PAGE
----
Thursday, February 4, 2010
Santino and Generativity
My youngest child Sophia, 5, will surely miss Santino, the “miracle boy” from the television series entitled “May Bukas Pa” (lit. “There Is Still Tomorrow”) for the show will be going to end this Friday. I have no choice but to follow said telenovela since my wife and I decided to cut our cable TV subscription last year due to some household austerity measures. Since then, I kissed CNN, HBO and Basketball Channel goodbye. Pipay (as we fondly call her), her elder sister Anawim and myself have been following (I do not have any other choice for ABS-CBN is the only available channel here in San Jose) the show since day one. We watch "Santino" together, except of course when I am out for meetings, trainings and other advocacy and job-related works during its airing time. Well, that is “Santino” for you.
"Generativity" is a term coined by the psychoanalyst Erik Erikson in 1950 to denote "a concern for establishing and guiding the next generation." Generativity can be expressed in literally hundreds of ways, specially when you try to "make a difference" with your life, to "give back," to "take care" of your community and your planet.
There was a time when the show lost focus on the miracle boy’s story, his eargerness to find his biological parents, and instead lump together stories of other people, that obviously made just to parade the network’s “galaxy of big stars”. At first, I was turned off but as every sub-plot goes on, I began to realize something. This is what I re-learned from the story of Santino : To move beyond ourselves and our own concern, to become involved in the crucial issues of the day, to have an impact of the wider community in which we live. Forget about its poor cinematic effects especially the animation, the excessive portrayal of violence and evil deeds, poor acting by some of the supporting casts and incredible scenes. Let us just focus our lenses on Santino’s sense of mission : the call to self surrender. Self surrender is a state of being called “love” by us, Christians.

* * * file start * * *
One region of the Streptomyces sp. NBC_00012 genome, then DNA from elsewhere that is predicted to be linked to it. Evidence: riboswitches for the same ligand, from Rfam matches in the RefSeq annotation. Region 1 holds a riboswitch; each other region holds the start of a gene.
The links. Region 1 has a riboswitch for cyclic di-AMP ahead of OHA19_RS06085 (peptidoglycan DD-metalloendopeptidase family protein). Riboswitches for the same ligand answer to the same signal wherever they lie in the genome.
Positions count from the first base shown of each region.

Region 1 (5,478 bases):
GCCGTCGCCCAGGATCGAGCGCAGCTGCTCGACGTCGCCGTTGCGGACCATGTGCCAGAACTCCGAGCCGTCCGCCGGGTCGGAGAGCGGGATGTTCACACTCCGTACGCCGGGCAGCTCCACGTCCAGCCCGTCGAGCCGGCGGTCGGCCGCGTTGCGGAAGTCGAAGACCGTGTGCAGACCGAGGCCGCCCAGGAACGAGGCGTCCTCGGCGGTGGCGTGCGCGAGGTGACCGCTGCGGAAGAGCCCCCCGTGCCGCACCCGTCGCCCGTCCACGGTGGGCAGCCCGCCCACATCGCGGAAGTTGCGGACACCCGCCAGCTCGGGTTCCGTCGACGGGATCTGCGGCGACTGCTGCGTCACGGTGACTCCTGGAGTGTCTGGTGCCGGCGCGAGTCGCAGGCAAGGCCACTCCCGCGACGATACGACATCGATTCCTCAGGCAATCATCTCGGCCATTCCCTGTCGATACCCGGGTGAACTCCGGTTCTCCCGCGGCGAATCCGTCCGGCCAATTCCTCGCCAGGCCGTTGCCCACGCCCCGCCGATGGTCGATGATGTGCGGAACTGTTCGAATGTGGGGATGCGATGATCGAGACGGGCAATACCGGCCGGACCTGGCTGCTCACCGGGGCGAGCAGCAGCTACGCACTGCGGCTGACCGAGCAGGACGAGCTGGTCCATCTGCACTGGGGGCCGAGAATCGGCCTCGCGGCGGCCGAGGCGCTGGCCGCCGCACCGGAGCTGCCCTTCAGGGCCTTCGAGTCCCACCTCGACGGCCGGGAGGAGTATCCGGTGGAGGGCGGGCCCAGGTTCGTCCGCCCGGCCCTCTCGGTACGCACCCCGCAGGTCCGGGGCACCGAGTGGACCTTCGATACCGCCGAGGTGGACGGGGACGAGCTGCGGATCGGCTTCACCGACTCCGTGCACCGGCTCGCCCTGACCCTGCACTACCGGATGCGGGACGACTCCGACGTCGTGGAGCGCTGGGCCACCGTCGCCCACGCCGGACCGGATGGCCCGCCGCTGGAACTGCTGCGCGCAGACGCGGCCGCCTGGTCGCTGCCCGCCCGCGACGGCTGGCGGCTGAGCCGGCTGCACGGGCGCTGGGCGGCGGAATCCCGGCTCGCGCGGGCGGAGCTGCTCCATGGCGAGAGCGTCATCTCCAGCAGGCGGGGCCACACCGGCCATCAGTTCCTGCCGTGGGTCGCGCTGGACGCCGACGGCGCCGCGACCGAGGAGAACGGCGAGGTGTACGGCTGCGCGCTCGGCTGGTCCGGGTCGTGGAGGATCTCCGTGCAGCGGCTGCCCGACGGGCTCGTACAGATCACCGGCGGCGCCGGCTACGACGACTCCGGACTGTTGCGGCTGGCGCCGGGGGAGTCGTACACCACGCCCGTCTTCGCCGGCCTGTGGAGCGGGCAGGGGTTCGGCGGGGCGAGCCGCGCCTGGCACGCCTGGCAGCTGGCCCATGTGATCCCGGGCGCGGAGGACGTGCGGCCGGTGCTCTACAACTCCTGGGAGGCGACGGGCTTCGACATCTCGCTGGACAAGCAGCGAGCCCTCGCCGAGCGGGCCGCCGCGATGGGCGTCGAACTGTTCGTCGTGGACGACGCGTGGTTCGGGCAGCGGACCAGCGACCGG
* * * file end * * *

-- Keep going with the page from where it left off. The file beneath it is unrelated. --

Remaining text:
In short, Santino reminded me and hopefully taught my teenage Anawim that faith is not a private matter. That it makes sense in life to trust and rely on her and other people’s experience in order to help our needy neighbor. For me, this is generativity in its simplest form. This “Faith is not a private matter” lesson we have (re-) learned from Santino reminds me of Adi Maronilla, Jr, the 7 year old “boy wonder” from Victoria, Oriental Mindoro who said : “Faith is an action word.”. Maronilla is said to have an IQ of 144. But let us now go to Santino’s Bro, AKA Jesus.
Jesus is a life giver. Like Santino, the real-life Bro, wherever He go, He generated life. Jesus listened to stories told by all the people who crossed His path. He healed them of their illnesses, entrusted them with responsibility, suffered with them, encouraged them to love and offered them hope. The beautiful parable of the vine and the branches (Jn. 15:1-10) is a call to generativity. One of my favorite authors and a theologian named Elizabeth A. Johnson, CSJ once said : “God will have the last word in our lives as indeed God had the first, and it is the same word : ‘LET THERE BE LIFE.’” If we are united with Santino’s Bro, we will continue to generate new life.
Even when Santino is gone and Zaijan Jaranilla become a grown up man …
(Photo from ABS-CBN Website)